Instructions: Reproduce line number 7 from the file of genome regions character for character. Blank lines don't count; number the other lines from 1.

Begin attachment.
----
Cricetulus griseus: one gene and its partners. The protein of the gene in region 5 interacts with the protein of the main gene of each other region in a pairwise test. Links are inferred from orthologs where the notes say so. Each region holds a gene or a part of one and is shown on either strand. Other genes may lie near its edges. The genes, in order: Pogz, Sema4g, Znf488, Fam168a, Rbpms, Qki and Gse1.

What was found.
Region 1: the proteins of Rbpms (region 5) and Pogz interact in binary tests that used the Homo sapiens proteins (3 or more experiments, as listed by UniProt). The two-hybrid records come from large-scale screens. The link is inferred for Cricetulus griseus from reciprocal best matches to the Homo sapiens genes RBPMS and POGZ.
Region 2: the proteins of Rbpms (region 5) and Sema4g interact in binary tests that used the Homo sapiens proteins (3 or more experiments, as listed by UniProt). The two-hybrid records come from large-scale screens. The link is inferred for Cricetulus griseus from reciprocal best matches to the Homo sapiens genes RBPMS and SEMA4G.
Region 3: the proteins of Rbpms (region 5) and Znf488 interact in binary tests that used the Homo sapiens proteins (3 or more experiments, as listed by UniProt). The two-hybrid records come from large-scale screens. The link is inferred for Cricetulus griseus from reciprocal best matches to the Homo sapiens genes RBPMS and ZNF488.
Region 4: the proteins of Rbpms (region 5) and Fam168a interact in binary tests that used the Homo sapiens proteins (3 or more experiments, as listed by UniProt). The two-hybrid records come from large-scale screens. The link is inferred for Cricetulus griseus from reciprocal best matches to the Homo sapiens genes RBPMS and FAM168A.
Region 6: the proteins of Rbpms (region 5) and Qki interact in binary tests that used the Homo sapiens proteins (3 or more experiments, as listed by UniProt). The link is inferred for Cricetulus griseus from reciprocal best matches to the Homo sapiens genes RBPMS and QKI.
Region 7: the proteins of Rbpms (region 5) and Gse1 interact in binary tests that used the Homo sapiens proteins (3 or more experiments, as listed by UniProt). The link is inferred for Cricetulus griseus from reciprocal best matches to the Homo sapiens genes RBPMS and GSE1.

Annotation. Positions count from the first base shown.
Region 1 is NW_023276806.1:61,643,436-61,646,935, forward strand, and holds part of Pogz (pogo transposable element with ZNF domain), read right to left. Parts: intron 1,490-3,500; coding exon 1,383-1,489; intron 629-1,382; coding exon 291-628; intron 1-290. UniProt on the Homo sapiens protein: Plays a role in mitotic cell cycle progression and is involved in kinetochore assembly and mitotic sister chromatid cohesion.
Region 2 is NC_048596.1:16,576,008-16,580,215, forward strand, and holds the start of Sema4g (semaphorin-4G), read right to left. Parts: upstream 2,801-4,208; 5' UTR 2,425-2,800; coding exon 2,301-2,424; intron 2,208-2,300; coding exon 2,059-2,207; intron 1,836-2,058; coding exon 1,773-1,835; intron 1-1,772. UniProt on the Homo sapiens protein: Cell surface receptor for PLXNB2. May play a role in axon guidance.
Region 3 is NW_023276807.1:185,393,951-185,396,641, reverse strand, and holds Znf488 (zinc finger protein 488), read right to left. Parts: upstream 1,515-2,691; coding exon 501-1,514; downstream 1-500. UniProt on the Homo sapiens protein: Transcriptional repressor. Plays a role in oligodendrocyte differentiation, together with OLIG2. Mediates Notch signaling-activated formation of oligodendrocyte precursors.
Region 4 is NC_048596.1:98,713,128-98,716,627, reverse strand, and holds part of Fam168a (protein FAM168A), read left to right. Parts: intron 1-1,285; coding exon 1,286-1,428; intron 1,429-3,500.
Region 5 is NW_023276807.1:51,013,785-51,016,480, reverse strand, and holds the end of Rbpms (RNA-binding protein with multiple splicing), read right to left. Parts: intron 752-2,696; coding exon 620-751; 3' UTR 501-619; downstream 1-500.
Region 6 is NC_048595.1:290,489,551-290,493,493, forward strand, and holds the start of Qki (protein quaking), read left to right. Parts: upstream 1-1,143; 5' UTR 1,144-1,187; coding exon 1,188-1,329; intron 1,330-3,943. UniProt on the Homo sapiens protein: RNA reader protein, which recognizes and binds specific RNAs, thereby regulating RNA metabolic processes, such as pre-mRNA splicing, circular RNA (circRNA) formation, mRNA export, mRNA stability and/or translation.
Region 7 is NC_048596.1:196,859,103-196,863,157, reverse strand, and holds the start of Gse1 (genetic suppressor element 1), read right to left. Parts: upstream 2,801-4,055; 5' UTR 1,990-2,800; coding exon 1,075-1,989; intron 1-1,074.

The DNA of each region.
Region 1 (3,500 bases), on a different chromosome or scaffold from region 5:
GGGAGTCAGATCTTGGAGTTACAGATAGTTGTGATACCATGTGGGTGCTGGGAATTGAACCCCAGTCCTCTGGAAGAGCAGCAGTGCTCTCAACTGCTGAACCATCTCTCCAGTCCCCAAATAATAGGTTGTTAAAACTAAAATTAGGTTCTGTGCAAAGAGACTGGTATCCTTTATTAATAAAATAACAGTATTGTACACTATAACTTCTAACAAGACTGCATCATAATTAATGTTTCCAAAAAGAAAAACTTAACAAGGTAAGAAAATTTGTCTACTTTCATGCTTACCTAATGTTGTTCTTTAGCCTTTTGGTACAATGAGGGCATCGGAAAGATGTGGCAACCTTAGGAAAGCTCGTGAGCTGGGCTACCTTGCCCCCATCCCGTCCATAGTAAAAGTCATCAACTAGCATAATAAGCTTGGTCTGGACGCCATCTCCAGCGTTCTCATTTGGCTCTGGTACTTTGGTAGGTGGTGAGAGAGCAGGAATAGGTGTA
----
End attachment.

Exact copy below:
Region 6: the proteins of Rbpms (region 5) and Qki interact in binary tests that used the Homo sapiens proteins (3 or more experiments, as listed by UniProt). The link is inferred for Cricetulus griseus from reciprocal best matches to the Homo sapiens genes RBPMS and QKI.